Brian Hoch from MLB.com:
The Yankees believed chemistry was one of their strengths as they
pursued a 27th World Series championship last year, and along the way,
many pointed back to a March off-campus billiards tournament as one of
their building blocks.
What?! That’s like saying that the Mongols won the Battle of Liegnitz because Subotai the Valiant had everyone over for a nice dinner party beforehand.
Um, or something. Look, the point is that pleasant little outings don’t win championships. Home runs and strikeouts and good defense and an embarrassment of roster riches that only the Steinbrenners are both able to and willing to pay for are what win championships! Am I right? I said AM I RIGHT?!
Given that success, manager Joe Girardi is hoping that the formula will
work one more time as the Yankees prepare to defend that title. They
left the bats and balls at the ballpark on Tuesday, heading off to a
Tampa area arcade for an afternoon of fun and video games.
[Facepalm] . . .[composing breath] . . . Fine. You got your 27 rings, I guess you can play some damn whack-a-mole if you want to. Well? . . . . . . . don’t just sit there smiling like a boob, tell me how it went!
Indy car: A.J. Burnett wins; Dana Cavalea second place
Skeeball: Andrew Brackman wins; Eduardo Nunez second place
Pop-a-shot: Royce Ring wins; Mark Melancon second place
Here’s some of what Mark Teixeira had to say:
highlights were A.J. Burnett just smoking the field in the video game
racing, and Royce Ring being probably the best pop-a-shot basketball
player I’ve ever seen. Those two were hands-down the best at those two
events. Whenever the basket is moving, Royce takes the cake.”
I guess that sounds like fun. But just wait until tomorrow when Ian O’Connor writes a scathing rebuke of Alex Rodriguez for showing his teammates how to get free games by painting the quarter red. Then we’ll see who’s having a good time.
MLB.com’s Gregor Chisholm reports that the Blue Jays have signed lefty J.A. Happ to a three-year deal worth $36 million.
Happ, 33, had a rebirth as a member of the Pirates last season after starting the season with 20 subpar starts with the Mariners. He made 11 starts for the Buccos, boasting a 1.85 ERA with a 69/13 K/BB ratio over 63 1/3 innings.
Travis Sawchik of the Pittsburgh Tribune-Review reported this past August that Happ’s newfound success had to do with a delivery tweak suggested by Pirates pitching coach Ray Searage. The Blue Jays are certainly hoping that adjustment is the full explanation for his success.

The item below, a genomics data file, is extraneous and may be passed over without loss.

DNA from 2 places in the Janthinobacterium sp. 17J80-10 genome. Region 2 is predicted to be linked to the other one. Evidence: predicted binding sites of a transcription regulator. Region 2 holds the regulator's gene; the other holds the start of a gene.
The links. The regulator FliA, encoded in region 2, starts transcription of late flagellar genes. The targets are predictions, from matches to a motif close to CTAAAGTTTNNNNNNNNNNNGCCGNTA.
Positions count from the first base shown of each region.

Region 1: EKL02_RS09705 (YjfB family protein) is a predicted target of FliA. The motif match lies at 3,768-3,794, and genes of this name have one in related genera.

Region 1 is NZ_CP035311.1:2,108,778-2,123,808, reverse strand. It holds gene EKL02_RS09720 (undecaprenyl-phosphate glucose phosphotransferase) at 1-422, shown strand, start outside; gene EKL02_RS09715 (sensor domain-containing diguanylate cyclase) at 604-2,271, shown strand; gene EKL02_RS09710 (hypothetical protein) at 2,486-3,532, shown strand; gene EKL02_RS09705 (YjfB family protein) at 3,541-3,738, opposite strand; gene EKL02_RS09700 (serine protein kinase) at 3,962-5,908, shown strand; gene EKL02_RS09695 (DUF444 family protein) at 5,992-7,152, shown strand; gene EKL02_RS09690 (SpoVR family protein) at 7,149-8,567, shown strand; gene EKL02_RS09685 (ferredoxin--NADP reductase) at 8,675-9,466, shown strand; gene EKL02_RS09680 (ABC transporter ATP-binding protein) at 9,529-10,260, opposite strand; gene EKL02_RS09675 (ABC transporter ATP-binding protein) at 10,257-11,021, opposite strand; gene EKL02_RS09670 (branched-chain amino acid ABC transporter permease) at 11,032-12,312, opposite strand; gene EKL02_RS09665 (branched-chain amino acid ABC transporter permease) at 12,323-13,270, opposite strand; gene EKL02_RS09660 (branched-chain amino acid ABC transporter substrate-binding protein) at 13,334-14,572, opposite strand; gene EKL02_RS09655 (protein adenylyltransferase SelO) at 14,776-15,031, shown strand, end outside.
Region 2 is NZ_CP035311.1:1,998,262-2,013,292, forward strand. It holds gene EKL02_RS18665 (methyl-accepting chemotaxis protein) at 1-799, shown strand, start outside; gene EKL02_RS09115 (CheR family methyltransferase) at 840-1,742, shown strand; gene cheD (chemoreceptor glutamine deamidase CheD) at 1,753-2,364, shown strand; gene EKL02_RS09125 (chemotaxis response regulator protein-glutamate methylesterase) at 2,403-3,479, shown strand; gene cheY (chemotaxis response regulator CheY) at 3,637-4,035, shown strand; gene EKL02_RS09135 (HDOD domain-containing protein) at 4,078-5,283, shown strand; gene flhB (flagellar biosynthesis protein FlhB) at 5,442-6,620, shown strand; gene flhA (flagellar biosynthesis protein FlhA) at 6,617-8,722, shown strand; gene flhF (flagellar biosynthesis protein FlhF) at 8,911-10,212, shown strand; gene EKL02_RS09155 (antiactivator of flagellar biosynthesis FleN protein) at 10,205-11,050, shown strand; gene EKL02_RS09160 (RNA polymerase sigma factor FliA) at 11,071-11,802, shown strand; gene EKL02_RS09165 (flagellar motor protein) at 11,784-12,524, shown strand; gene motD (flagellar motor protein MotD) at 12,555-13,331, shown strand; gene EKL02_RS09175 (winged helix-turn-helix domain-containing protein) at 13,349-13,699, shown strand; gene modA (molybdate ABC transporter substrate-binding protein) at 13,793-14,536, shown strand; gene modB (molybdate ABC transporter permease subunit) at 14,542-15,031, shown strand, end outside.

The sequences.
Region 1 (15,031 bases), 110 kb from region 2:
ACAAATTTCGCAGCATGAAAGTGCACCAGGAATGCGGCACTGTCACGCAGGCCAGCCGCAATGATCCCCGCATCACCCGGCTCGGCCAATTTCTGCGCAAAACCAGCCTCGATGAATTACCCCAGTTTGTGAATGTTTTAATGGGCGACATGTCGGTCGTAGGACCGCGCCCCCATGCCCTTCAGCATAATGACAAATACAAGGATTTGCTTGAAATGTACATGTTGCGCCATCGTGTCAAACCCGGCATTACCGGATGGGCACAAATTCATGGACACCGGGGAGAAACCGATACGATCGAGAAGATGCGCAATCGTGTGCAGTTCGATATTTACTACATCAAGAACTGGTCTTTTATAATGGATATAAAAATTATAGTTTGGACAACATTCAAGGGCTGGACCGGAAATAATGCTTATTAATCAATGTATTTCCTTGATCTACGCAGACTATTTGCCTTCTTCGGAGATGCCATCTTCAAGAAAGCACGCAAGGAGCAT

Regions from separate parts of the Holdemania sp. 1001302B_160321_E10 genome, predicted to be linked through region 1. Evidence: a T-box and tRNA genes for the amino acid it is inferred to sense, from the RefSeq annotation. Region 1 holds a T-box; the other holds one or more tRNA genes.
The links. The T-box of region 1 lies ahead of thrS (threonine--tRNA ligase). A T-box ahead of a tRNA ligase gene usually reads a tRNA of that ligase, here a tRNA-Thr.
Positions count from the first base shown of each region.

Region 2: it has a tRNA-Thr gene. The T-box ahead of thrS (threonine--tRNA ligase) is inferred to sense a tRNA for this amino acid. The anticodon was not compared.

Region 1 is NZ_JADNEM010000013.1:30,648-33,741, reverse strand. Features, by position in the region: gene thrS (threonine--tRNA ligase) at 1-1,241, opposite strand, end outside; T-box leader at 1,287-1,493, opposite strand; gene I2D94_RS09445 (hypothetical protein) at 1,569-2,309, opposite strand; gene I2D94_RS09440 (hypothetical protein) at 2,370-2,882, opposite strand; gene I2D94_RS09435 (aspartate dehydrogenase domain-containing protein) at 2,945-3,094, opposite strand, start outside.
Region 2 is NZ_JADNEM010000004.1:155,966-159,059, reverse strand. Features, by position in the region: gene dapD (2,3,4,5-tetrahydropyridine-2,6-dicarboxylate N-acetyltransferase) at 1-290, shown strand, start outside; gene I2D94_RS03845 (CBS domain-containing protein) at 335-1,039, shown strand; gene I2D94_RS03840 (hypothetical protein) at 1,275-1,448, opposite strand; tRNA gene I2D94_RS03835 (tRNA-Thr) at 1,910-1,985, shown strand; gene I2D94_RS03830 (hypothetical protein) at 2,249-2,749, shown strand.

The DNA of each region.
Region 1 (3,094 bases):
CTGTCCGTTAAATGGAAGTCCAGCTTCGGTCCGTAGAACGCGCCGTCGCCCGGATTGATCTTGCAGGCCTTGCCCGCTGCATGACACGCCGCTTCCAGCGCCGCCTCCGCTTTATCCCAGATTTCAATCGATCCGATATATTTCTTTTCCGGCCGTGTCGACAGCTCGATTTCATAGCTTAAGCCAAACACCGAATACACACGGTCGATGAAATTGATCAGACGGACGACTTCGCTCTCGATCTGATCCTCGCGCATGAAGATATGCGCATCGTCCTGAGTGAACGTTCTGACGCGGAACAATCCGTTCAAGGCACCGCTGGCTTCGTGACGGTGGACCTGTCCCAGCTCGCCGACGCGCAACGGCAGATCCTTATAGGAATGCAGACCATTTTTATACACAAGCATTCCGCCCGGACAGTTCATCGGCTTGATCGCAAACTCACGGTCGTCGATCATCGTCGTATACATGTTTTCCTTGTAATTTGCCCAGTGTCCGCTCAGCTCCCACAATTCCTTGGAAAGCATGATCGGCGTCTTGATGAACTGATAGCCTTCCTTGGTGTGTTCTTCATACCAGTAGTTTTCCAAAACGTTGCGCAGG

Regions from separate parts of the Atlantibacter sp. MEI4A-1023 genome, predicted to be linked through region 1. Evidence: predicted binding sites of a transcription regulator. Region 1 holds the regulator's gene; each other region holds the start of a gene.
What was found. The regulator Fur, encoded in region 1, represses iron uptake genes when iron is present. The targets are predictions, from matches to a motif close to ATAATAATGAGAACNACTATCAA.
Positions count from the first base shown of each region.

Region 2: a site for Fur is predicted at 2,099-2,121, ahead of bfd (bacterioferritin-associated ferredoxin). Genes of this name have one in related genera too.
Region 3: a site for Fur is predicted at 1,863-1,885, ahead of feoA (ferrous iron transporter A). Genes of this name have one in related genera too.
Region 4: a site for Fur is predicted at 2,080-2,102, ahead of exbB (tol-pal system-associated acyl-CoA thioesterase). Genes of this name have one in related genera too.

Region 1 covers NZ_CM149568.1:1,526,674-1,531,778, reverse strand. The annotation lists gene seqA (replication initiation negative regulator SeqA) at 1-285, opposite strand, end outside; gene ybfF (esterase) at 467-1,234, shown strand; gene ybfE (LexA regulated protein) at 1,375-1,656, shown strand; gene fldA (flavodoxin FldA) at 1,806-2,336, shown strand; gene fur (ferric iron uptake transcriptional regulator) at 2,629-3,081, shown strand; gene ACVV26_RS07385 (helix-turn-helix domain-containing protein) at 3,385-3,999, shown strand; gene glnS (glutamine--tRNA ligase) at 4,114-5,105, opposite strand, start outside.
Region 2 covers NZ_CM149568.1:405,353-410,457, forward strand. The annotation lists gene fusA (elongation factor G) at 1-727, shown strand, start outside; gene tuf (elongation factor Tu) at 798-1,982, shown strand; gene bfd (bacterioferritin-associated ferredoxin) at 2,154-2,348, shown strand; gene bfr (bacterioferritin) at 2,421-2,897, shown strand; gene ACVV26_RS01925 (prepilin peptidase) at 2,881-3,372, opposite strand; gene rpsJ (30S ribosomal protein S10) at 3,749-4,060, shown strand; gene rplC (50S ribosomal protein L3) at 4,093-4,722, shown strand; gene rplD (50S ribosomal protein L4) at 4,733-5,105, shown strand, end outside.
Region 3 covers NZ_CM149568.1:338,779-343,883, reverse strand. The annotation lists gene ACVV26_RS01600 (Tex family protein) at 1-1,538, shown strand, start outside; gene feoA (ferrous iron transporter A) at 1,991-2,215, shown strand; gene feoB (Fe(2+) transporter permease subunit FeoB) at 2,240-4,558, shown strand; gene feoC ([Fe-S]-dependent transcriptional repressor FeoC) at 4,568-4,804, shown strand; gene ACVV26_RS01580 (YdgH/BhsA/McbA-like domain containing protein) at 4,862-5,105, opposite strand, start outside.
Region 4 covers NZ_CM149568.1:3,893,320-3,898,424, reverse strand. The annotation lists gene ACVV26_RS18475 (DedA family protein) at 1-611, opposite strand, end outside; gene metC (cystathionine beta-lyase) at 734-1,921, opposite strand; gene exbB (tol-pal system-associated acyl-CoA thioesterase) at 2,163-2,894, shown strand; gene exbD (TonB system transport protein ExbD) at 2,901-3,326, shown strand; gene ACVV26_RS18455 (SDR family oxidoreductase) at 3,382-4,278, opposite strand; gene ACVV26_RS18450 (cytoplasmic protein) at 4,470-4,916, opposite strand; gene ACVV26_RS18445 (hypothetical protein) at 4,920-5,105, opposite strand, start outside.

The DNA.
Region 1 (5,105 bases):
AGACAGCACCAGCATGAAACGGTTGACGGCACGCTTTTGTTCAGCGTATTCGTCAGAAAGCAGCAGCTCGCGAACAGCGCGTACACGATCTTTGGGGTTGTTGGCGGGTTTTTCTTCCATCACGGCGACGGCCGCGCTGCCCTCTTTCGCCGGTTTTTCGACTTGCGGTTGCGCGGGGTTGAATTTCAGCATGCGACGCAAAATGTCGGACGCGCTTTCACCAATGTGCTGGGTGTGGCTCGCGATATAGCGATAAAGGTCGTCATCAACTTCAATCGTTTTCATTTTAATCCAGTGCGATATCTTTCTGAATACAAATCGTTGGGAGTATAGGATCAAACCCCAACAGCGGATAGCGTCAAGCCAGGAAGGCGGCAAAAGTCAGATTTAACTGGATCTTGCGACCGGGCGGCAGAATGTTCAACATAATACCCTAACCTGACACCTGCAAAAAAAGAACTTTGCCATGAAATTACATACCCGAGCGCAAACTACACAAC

The Jays’ signing of Happ most likely signifies they won’t be pursuing free agent lefty David Price.
This will be Happ’s second stint with the Blue Jays. The Astros dealt him to Toronto in a July 2012 trade. He posted a 4.39 ERA with a 256/113 K/BB ratio in 291 innings with the Jays, then went to the Mariners in a trade this past December that brought outfielder Michael Saunders to the Jays.
CSN Mid-Atlantic’s Rich Dubroff reports that the Orioles are “searching everywhere” for outfield help. The club recently acquired L.J. Hoes from the Astros in exchange for cash considerations, throwing him into a stable of six outfielders that could potentially crack the Opening Day Roster.
Adam Jones, of course, will open the season in center field. But in the corner outfield and on the bench, Dubroff lists Hoes along with Dariel Alvarez, Junior Lake, David Lough, Nolan Reimold and Henry Urrutia. Both Lough and Reimold are eligible for arbitration — Lough for the first time, and Reimold for his third and final year — so it remains to be seen if the Orioles will retain both of them.
The Orioles could target outfield help in the Rule-5 draft, and they could also target outfielders in free agency. Gerardo Parra, acquired by the O’s in a trade with the Brewers at the trade deadline, remains a possibility but the team is reluctant to offer him more than two years.
MLB.com’s Jordan Bastian reports that the Indians have signed catcher Anthony Recker to a minor league deal with an invitation to spring training.
Recker, 32, has spent the past three seasons with the Mets, compiling an aggregate .190/.256/.350 batting line with 15 home runs and 51 RBI in 432 plate appearances. He’ll serve as catching depth for the Indians.
Recker was selected by the Athletics in the 18th round of the 2005 draft. They then sent him to the Cubs in exchange for Blake Lalli in an August 2012 trade, and the Mets selected him off waivers from the Cubs in October 2012.
When last we posted about Yasiel Puig it was to pass along a rumor that the best player on his team wants him off of it. If that was true — and if this report is true — then expect that sentiment to remain unchanged:
Obviously this report is vague and there has not been, say, a police report or other details to fill it in. Perhaps we’ll learn more, perhaps Puig was misbehaving perhaps he wasn’t.
As we wait for details, however, it’s probably worth reminding ourselves that Puig is coming off of a lost season in which he couldn’t stay healthy, so trading him for any sort of decent return at the moment isn’t super likely. Which leads us to some often overlooked but undeniable baseball wisdom: you can be a distraction if you’re effective and you can be ineffective if you’re a good guy. You really can’t be an ineffective distraction, however, and expect to hang around very long.